The Mekong, heart and soul of mainland south-east Asia, is the twelfth-longest river in the world, running 4800km from its headwaters on the Tibetan Plateau through Yunnan Province of China, Burma, Thailand, Cambodia, Lao PDR and Vietnam.
Over 60 million people depend on the Mekong and its tributaries for food, water, transport and many aspects of their daily lives. Its annual flood/drought cycles are essential for the sustainable production of rice and vegetables on the floodplains and along the riverbanks during the dry season. Known as the mother of waters, the river supports one of the world's most diverse fisheries, second only to the Amazon.
Luang Prabang sits on the banks of the Mekong and after decades of war and revolution, the northern Laos city is stirring. For centuries it served as the kingdom's royal capital, but that changed with communism in 1975. Tourists have been allowed entry for just 16 years and as the city has not changed, visitors slot right in to the local way of life. Luang Prabang's main attraction is its historic temples, surrounded by ancient bodhi trees and giant Buddha statues 32 of the original 66 built before French colonisation are still standing. The most impressive is Wat Xieng Thong, elaborately decorated with coloured glass and gold.
The city's mountain-encircled setting, 700m above sea level at the confluence of the Nam Khan and Mekong River, creates a magnificent setting. Apart from the beautiful temples, it also has around 700 other historic buildings and thanks to it being declared a World Heritage site, will not be lost to "progress".
Sixty percent of Laos' population follows Theravada Buddhism and the town with so many temples has more than 600 monks, who, like all Laos, are friendly and keen to practice their English. The compact city is best explored on foot there are really only three main streets but tuk tuks are available and cheap.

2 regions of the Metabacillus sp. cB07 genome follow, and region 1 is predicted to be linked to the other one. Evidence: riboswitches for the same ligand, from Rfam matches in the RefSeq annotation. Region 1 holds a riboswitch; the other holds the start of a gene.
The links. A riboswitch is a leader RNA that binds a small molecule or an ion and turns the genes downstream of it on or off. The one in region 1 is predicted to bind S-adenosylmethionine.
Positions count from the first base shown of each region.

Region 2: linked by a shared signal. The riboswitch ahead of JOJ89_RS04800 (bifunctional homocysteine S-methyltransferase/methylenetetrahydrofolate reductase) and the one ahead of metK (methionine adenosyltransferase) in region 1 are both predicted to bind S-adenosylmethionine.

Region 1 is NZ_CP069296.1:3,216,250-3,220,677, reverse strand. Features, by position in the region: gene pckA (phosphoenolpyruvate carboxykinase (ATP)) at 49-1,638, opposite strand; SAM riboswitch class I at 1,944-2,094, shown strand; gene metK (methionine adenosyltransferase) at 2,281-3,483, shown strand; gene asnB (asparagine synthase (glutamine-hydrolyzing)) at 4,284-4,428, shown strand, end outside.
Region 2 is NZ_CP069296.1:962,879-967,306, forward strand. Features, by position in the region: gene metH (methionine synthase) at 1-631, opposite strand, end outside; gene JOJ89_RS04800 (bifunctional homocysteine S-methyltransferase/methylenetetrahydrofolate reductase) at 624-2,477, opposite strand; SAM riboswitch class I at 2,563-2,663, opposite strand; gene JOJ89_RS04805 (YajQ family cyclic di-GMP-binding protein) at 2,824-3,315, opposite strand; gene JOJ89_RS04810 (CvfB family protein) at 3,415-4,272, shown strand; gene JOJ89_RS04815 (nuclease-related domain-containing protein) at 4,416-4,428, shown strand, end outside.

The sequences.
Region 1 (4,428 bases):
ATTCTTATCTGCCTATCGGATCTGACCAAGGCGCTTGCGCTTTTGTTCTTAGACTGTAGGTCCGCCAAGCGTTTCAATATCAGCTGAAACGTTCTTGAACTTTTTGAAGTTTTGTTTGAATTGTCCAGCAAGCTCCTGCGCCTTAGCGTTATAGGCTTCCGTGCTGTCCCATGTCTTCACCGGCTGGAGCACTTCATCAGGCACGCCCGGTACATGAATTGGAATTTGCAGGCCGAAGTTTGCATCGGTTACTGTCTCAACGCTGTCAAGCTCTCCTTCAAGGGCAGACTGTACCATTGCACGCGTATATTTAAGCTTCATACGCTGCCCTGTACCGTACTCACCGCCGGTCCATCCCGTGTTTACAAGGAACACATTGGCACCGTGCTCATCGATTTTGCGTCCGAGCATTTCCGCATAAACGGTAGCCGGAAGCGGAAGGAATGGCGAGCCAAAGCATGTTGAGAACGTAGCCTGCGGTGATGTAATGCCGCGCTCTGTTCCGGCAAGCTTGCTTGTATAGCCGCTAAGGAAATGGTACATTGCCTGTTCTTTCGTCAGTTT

Something to not miss is the dawn procession of the monks. The gathering of alms by monks is carried out in many parts of south-east Asia, but in Luang Prabang, it seems to hold more significance, thanks to the number of monks and temples. Monks leave their temples and wander the streets with bowls and the offerings of sticky rice and other food from waiting donors.
Getaway travelled to Laos with Intrepid Travel. Our crew was delighted to visit Phet the tiger, one of the company's aid projects. She was rescued from a poacher who was heading to China to sell her and her two brothers sadly the males died, but Phet survived, thanks to the kindness of people and fundraising by Care for the Wild International. Phet lives at Kuang Si Falls, which is around 30 kilometres south of Luang Prabang. Visitors can donate money to her continuing care, as well as the other animals adopted by Intrepid.
On the way you will pass through many small villages and once there you can swim and picnic at the lowest level. The falls are wide and cascade down limestone formation into a series of pools with many walking trails.
Twenty-five kilometres upriver at the junction of the Ou and Mekong are two caves, Tham Ting and Tham Phun, also called Pak Ou Caves. They are crammed with thousands of gilded and wooden images of Buddha, left there over hundreds of years by devotees. They once provided a unique place for monks and hermits to dwell and worship and the King of Laos paid an annual visit.
The trip by boat takes around two hours, cutting through jungle and limestone gorges. There are many fishing boats and you will see villagers on sandbars panning for gold. You may want to call in to Ban Xang Hai, a rice-making village.
The lower cave is easy to access and has Buddhas recessed towards the back. The upper cave is reached by a stairway and is very dark. This is the place with thousands of statues of all shapes and sizes. Should your appetite be whetted after exploring Pak Ou, not far on is Ban Thin Hong, a recently excavated cave with tools, pottery and skeletons dating back 8000 years.
A night market is set up every evening in Luang Prabang. Mainly for tourist trade, it is in the main street outside the royal palace and opens just before sunset and ends around 10pm. It mainly trades in hilltribe crafts, mostly from the hmong people some of the world's most beautiful weaving but they also sell T-shirts, jewellery, bed linen and casual clothing. The women who sell the merchandise don't apply high pressure, making a stroll through the colourful markets even more enjoyable.